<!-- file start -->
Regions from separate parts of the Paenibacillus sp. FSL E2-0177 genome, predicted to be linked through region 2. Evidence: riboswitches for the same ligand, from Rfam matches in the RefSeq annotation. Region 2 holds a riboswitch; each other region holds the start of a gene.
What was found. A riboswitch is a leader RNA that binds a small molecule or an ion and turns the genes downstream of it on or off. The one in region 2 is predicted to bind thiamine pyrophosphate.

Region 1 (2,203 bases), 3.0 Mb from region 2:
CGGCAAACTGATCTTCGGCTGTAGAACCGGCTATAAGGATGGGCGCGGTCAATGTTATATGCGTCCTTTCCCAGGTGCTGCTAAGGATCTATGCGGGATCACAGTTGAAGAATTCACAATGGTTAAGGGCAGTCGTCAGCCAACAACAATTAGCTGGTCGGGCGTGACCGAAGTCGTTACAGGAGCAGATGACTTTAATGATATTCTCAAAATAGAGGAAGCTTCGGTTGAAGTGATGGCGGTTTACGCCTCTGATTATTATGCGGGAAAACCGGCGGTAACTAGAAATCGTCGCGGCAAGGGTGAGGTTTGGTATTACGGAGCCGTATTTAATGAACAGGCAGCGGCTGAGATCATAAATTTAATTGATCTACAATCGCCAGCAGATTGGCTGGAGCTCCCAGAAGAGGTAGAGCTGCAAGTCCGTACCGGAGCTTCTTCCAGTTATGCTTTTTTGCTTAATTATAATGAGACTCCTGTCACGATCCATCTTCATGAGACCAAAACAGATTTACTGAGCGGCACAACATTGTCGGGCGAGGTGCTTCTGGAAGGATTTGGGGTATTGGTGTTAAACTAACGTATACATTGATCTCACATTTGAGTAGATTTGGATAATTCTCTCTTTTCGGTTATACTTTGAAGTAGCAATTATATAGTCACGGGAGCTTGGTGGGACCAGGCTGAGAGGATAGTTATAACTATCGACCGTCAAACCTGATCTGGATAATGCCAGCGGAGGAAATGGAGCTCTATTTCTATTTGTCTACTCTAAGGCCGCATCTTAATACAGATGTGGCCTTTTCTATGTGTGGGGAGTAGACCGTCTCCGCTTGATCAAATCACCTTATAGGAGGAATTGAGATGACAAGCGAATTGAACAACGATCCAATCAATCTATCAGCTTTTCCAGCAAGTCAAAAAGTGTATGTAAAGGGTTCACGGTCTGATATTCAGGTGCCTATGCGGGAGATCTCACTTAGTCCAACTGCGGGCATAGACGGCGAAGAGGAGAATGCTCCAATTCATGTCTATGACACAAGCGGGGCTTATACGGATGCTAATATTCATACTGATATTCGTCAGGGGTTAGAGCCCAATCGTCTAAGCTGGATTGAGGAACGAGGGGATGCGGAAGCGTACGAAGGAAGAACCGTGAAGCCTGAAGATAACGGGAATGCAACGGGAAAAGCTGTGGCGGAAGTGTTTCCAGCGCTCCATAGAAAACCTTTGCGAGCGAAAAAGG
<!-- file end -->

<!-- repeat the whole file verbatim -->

Regions from separate parts of the Paenibacillus sp. FSL E2-0177 genome, predicted to be linked through region 2. Evidence: riboswitches for the same ligand, from Rfam matches in the RefSeq annotation. Region 2 holds a riboswitch; each other region holds the start of a gene.
What was found. A riboswitch is a leader RNA that binds a small molecule or an ion and turns the genes downstream of it on or off. The one in region 2 is predicted to bind thiamine pyrophosphate.

Region 1 (2,203 bases), 3.0 Mb from region 2:
CGGCAAACTGATCTTCGGCTGTAGAACCGGCTATAAGGATGGGCGCGGTCAATGTTATATGCGTCCTTTCCCAGGTGCTGCTAAGGATCTATGCGGGATCACAGTTGAAGAATTCACAATGGTTAAGGGCAGTCGTCAGCCAACAACAATTAGCTGGTCGGGCGTGACCGAAGTCGTTACAGGAGCAGATGACTTTAATGATATTCTCAAAATAGAGGAAGCTTCGGTTGAAGTGATGGCGGTTTACGCCTCTGATTATTATGCGGGAAAACCGGCGGTAACTAGAAATCGTCGCGGCAAGGGTGAGGTTTGGTATTACGGAGCCGTATTTAATGAACAGGCAGCGGCTGAGATCATAAATTTAATTGATCTACAATCGCCAGCAGATTGGCTGGAGCTCCCAGAAGAGGTAGAGCTGCAAGTCCGTACCGGAGCTTCTTCCAGTTATGCTTTTTTGCTTAATTATAATGAGACTCCTGTCACGATCCATCTTCATGAGACCAAAACAGATTTACTGAGCGGCACAACATTGTCGGGCGAGGTGCTTCTGGAAGGATTTGGGGTATTGGTGTTAAACTAACGTATACATTGATCTCACATTTGAGTAGATTTGGATAATTCTCTCTTTTCGGTTATACTTTGAAGTAGCAATTATATAGTCACGGGAGCTTGGTGGGACCAGGCTGAGAGGATAGTTATAACTATCGACCGTCAAACCTGATCTGGATAATGCCAGCGGAGGAAATGGAGCTCTATTTCTATTTGTCTACTCTAAGGCCGCATCTTAATACAGATGTGGCCTTTTCTATGTGTGGGGAGTAGACCGTCTCCGCTTGATCAAATCACCTTATAGGAGGAATTGAGATGACAAGCGAATTGAACAACGATCCAATCAATCTATCAGCTTTTCCAGCAAGTCAAAAAGTGTATGTAAAGGGTTCACGGTCTGATATTCAGGTGCCTATGCGGGAGATCTCACTTAGTCCAACTGCGGGCATAGACGGCGAAGAGGAGAATGCTCCAATTCATGTCTATGACACAAGCGGGGCTTATACGGATGCTAATATTCATACTGATATTCGTCAGGGGTTAGAGCCCAATCGTCTAAGCTGGATTGAGGAACGAGGGGATGCGGAAGCGTACGAAGGAAGAACCGTGAAGCCTGAAGATAACGGGAATGCAACGGGAAAAGCTGTGGCGGAAGTGTTTCCAGCGCTCCATAGAAAACCTTTGCGAGCGAAAAAGG